Having originally played Fairy Fencer F on the PS3 myself, I had to agree with Nick in regards to a few smaller items that took away from the otherwise great experience. While graphically stunning in the static dialog scenes with the very well done voice acting and localization with moving character portraits, the character models within exploration themselves felt a bit lacking in comparison. Environments were a bit bland and the character models and enemies were not always the clearest during and battle. The PC version solves all of that with new textures smoothing everything over making everything that much nicer to look at since you will be spending a lot of time outside in these locations.
The locations themselves are several in number but be prepared to see them several times over. This might sound like a lot of re-usage but in all honesty it can go rather unnoticed. Over the course of the story, the party will explore each location at least one time in regards to the current events unfolding. After this players can go back if they choose to complete quests or acquire new fairies by defeating a moderately to powerful new boss that awaits. For now that sounds reasonable enough, but without any spoilers, the party will have to re-explore every previously visited location under different circumstances. The reasons for this fit in very well with the storyline but at the same time there isn’t anything to worry about as there are now newer and more powerful monsters and enemies present bringing a bit of change and challenge along for the ride.
As the party grows in number and the silly dialogues continue, the quest for Furies which hold Fairies within are going to come in handy. Furies can be used in many ways but the most important thing to be kept in mind is that they can be used to grant “world peace” by reviving the Goddess from her slumber after her battle with the Vile God. The reverse can be done allowing players to revive the Vile God as regardless of which action is chosen, each unlocked Fury grants the party member that they are set in Resonance with added abilities. While Resonance of the Fury and the character’s Fairy is useful, each unlocked Fury also comes with the ability to shape the world. World shaping is very useful as it can increase everything’s attack, lower its defense, increase exp / money / WP gain, and even change the monsters present. Leveraging this against the possible positive bonuses that they could provide can be hard in some cases but thankfully there are plenty of Furies to go around!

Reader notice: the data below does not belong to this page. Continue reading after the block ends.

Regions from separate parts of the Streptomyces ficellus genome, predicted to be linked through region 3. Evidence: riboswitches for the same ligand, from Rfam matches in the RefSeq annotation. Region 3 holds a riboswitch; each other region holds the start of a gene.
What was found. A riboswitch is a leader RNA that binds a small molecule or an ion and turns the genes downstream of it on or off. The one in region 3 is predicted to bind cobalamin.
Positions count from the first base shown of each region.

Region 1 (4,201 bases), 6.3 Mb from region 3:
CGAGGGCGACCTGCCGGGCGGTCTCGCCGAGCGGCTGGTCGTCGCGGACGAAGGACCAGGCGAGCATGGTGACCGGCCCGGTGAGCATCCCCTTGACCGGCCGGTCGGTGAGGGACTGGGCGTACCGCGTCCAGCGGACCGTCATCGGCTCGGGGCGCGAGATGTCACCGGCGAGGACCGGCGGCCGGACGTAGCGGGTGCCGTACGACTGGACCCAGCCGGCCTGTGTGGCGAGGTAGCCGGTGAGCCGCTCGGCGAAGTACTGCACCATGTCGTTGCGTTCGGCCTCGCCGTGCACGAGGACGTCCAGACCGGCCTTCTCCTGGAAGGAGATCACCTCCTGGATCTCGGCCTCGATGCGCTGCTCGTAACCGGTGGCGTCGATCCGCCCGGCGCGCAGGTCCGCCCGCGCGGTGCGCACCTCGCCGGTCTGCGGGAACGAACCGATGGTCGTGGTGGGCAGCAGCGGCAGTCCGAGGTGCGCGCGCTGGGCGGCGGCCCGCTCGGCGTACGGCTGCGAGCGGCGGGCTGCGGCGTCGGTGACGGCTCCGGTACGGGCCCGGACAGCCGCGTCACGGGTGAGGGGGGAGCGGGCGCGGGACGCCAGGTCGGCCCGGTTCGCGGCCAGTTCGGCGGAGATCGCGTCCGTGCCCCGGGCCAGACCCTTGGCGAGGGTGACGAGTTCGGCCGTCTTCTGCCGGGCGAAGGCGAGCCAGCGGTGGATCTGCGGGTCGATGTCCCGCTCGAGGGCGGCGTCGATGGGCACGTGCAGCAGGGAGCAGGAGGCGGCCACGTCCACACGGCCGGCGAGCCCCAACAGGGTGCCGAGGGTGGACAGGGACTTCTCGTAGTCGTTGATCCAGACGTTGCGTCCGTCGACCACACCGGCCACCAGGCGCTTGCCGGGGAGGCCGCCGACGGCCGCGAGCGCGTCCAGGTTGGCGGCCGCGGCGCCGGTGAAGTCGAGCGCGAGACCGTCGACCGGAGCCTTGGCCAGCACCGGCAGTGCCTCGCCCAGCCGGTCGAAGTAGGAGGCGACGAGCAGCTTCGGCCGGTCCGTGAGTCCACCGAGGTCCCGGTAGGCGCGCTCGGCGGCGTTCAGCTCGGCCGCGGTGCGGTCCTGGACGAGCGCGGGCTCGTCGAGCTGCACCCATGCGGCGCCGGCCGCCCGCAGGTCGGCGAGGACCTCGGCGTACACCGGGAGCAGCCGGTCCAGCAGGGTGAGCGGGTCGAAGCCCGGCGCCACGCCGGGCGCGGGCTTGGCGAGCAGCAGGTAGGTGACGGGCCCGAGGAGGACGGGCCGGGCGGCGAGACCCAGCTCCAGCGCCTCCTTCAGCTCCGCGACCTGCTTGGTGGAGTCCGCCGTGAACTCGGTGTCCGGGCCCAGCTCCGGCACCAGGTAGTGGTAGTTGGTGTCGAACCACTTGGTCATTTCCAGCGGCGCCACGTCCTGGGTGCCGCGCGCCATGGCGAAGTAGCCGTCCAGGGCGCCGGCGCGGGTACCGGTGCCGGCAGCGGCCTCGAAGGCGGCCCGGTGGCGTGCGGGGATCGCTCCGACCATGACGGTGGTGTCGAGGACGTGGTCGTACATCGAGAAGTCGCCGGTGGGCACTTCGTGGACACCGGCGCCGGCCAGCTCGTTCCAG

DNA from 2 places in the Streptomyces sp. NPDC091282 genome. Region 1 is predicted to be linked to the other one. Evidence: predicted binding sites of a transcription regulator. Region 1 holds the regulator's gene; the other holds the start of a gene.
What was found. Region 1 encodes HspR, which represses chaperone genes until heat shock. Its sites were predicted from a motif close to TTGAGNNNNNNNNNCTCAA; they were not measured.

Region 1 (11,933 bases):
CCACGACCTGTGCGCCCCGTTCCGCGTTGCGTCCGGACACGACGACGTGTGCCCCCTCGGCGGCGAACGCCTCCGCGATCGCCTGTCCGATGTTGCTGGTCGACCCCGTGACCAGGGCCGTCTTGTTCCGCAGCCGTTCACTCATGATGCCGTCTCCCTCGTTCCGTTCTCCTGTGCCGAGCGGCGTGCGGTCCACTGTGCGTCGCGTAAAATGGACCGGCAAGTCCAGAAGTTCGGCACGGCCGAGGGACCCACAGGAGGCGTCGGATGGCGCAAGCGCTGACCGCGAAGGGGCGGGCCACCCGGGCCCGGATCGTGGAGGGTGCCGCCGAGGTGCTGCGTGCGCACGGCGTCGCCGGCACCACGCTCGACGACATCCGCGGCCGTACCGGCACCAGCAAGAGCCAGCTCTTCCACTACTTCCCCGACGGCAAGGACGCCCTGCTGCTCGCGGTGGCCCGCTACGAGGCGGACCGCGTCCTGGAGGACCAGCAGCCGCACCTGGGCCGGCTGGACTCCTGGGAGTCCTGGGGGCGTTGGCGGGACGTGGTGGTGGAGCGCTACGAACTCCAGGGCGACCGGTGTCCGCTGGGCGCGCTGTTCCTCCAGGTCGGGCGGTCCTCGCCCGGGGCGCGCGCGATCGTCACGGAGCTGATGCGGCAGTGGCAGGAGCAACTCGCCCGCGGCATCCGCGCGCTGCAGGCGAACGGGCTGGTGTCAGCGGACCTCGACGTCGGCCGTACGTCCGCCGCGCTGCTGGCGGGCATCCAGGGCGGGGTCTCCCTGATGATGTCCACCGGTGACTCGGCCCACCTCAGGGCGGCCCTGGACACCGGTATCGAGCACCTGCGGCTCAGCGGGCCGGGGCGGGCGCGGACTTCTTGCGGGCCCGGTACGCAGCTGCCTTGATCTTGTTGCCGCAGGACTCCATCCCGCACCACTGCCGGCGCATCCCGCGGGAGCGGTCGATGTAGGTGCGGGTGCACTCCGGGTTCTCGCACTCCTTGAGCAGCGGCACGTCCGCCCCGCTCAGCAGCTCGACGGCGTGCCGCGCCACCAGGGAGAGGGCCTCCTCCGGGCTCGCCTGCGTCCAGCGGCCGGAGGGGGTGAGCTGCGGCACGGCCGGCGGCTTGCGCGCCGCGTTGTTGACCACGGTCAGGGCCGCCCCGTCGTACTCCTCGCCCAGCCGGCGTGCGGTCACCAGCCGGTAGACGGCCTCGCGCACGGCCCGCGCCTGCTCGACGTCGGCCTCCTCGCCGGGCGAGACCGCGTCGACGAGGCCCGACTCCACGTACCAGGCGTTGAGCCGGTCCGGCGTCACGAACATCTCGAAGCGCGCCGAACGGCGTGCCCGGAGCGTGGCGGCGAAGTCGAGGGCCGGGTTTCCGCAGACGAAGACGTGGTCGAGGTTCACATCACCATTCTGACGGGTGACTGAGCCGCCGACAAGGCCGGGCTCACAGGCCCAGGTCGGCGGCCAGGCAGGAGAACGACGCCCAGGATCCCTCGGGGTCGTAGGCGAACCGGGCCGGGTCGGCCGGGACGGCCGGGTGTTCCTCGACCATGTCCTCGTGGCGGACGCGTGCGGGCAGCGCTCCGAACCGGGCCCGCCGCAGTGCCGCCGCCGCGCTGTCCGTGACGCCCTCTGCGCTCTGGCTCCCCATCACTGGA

While a lot of re-working has been done there is still one tiny issue that I have. When going into any location there is a bit of lag as everything loads up from the textures to the enemy placements. Instead of loading everything as it is needed, everything is loaded up once a zone has been started which honestly is the reason that all the skip functions work so well as there is no re-loading of the area map once your party exits battle. The reason that it can be a bit of an issue is that without thinking about it and just running in, the frame rate drop is enough to slow you down and wait for it to all be done. While it does take a few seconds, it may not have been a bad idea to hide this behind a load screen. All in all, it’s not that big of an issue unless you really were only planning on going in there for one monster in particular before heading right back to town to complete that quest.
Fairy Fencer F was already a great game. Made even better with the new textures and the smoothing over of the rest of the systems, this first chapter of the series is definitely worth the time with the fun and quirky playable characters and their Fairy partners.
|Publisher(s)||Idea Factory International|
|Other Platform(s)||PlayStation 3|
Article by Pierre-Yves